HIV and AIDS is a weird disease. On the one hand you hear that you have a terminal disease but, due to the long disease progression you might only become ill and die some years in the future.
We do not always understand what emotional impact HIV has on an individual's life. There are four potential phases a person might experience from diagnosis to a phase of acceptance and rebuilding. The phases we will cover will refer to the HIV infected person who is still healthy like me.
The first phase is the shock phase. When a person hears that he is HIV positive, there is normally some kind of shock reaction. This reaction differs from person to person. Mostly the first shock reaction includes some kind of emotional reaction. This could include anger, crying or a feeling of total numbness.
In this initial shock phase people might be so shocked that they say or do things they would not normally say or do; things they would later regret and this is called irrational behavior. For instance, a person might walk out of the doctor's office and start to spend money - buy everything he always wanted. Other people might say to themselves or to others: "I'm not going to die alone - why must I be infected - I am going to take some others with me."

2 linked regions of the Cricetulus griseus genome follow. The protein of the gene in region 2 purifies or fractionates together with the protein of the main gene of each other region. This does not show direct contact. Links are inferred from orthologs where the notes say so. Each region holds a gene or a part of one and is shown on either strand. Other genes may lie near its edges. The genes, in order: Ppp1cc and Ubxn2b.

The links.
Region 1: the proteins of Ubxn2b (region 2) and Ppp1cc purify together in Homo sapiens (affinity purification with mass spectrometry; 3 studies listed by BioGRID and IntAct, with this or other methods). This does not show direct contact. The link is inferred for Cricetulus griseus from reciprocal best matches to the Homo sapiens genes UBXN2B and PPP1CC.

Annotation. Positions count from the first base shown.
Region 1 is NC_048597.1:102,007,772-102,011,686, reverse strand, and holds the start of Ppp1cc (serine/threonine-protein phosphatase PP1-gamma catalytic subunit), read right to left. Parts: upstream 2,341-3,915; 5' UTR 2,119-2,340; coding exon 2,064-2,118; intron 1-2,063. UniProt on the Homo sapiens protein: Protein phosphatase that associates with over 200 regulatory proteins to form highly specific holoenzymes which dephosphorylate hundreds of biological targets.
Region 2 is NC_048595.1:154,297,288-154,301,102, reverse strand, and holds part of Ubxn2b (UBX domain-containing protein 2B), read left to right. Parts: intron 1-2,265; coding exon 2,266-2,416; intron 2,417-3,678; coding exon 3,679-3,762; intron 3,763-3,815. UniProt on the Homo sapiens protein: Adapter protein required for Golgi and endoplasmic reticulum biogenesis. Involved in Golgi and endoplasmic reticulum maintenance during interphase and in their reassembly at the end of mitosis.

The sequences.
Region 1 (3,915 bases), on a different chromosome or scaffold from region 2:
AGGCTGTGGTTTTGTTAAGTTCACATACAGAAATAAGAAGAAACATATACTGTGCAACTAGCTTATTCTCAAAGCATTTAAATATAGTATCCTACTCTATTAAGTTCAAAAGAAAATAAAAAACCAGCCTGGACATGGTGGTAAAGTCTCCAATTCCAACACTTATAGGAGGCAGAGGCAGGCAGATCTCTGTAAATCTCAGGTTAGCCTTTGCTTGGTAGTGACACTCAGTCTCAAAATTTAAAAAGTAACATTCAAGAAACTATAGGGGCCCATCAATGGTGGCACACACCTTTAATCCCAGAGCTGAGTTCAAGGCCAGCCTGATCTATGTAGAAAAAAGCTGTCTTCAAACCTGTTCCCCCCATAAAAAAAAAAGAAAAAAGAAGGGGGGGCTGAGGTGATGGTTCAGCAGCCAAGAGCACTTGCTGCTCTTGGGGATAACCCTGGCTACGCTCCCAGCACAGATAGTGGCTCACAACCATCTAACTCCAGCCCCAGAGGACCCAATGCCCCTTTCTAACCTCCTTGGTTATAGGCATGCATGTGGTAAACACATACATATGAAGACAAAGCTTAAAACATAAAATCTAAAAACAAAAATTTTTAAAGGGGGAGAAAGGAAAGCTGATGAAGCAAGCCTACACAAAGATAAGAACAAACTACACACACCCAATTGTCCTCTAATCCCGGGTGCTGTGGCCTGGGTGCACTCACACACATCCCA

Fortunately the initial shock phase does not last long, usually a few hours to two days.
The most important thing to remember if you should ever have to tell a person that he is HIV positive is to realize that this person is very often shocked upon hearing the news that anything said after hearing this tends to fade from their memories. Counselors or doctors sometimes forget this and would then try to provide all the possible information and prevention messages - but at that stage the person is not absorbing anything. Proper post-test counseling however is very important. It will help the person to think about the consequences of the news, how they will cope up in the next few hours, whom they will tell - if they want to tell, etc.
Source: Channels of Hope workshop manual.